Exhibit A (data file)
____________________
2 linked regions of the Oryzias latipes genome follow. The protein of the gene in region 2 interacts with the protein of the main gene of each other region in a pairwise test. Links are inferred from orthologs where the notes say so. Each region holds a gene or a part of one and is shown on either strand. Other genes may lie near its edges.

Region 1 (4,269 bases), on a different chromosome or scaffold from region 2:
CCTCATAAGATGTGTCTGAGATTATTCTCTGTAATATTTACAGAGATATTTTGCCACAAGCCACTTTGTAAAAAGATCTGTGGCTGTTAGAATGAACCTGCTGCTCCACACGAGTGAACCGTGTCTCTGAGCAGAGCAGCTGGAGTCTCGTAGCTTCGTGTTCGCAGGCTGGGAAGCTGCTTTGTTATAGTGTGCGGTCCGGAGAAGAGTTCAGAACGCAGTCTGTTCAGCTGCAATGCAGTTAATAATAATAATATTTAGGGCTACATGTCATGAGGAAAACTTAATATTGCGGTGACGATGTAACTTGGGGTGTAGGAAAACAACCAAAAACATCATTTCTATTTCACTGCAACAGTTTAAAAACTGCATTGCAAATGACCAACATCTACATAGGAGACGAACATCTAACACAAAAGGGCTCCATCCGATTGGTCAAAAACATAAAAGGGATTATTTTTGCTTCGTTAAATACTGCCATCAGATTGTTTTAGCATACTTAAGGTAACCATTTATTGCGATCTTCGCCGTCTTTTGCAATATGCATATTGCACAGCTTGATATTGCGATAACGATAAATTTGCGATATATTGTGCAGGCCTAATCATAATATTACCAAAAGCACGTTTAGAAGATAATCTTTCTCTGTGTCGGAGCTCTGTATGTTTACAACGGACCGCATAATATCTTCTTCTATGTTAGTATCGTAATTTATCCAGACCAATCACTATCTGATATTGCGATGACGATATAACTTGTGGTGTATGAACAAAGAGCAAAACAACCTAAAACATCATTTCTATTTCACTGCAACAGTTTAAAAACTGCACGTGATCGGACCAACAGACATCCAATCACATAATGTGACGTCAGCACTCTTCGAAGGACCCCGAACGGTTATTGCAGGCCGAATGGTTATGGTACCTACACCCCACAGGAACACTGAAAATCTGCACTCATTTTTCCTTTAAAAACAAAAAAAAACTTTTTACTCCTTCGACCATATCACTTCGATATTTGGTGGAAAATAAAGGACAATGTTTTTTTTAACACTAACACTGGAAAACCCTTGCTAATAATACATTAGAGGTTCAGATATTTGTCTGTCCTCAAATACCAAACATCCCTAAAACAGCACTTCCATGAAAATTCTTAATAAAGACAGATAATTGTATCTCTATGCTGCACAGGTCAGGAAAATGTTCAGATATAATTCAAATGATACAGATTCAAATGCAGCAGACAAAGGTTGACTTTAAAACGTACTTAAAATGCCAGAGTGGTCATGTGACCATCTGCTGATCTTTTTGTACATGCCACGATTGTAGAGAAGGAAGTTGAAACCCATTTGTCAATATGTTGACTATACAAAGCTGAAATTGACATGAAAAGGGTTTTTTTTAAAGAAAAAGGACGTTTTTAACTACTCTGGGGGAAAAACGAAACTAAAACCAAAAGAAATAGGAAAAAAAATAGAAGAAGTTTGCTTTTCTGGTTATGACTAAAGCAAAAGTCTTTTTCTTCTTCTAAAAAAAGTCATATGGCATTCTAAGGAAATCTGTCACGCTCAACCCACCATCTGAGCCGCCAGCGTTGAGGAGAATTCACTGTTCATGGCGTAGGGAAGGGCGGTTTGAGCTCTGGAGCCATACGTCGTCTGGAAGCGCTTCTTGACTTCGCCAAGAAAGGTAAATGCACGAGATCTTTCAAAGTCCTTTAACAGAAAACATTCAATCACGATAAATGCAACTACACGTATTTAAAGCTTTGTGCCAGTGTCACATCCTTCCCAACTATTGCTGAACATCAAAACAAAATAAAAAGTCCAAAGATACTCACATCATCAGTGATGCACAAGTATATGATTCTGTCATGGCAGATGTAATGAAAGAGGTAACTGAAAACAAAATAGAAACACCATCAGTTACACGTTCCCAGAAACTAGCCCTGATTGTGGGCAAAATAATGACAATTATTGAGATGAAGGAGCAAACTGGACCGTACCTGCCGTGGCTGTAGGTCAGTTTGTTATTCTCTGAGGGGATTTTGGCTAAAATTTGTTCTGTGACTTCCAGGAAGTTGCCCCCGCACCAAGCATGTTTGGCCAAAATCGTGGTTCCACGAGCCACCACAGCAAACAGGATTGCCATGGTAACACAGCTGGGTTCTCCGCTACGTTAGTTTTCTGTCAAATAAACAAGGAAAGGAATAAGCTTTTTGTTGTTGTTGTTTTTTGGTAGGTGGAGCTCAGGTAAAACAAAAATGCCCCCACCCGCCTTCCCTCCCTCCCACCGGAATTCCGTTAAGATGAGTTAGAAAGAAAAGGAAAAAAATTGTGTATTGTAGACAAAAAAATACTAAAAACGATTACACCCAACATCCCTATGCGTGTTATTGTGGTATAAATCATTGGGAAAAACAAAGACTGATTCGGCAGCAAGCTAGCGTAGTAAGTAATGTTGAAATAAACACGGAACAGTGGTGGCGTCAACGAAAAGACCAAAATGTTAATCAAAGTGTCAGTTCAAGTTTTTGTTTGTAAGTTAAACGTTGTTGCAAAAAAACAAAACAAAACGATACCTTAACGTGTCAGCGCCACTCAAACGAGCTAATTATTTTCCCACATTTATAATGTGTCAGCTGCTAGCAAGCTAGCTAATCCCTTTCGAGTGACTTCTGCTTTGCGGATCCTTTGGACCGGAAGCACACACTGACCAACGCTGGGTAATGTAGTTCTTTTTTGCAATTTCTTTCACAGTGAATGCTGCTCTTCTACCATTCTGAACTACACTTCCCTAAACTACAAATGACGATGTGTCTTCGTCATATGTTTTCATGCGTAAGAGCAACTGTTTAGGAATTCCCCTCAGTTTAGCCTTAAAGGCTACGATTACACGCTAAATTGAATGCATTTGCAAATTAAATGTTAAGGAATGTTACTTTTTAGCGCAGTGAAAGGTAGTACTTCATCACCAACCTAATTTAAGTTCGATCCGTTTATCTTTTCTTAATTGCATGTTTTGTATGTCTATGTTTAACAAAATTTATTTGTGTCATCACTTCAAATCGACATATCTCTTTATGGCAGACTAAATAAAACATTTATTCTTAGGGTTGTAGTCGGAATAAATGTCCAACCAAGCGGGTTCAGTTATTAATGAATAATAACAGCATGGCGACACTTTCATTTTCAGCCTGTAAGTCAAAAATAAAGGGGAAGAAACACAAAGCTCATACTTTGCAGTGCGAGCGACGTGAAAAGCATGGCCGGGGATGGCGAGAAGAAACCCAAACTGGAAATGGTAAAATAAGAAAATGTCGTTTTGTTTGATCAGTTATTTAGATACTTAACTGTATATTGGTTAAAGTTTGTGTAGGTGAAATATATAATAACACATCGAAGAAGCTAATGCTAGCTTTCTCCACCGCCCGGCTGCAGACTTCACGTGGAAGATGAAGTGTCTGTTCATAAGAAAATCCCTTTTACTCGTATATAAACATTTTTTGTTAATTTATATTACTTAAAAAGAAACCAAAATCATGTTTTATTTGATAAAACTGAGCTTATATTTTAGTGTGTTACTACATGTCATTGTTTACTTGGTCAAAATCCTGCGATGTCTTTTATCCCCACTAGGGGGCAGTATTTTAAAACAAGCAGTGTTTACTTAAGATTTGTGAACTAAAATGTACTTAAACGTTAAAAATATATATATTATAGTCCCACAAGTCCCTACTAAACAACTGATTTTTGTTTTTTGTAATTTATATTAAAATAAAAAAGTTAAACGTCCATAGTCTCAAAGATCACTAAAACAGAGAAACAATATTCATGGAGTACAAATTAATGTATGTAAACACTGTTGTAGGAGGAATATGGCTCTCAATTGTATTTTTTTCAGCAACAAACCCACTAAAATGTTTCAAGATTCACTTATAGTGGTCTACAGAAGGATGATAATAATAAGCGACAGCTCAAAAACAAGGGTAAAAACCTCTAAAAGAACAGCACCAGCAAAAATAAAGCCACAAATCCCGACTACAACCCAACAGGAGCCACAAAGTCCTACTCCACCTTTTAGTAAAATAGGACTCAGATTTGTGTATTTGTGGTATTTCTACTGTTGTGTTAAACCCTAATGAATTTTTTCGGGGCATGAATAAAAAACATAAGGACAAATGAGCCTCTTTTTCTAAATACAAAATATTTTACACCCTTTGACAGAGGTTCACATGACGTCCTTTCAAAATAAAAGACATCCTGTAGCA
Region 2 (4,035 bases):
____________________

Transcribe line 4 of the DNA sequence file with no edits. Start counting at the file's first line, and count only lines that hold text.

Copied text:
Region 2 (4,035 bases):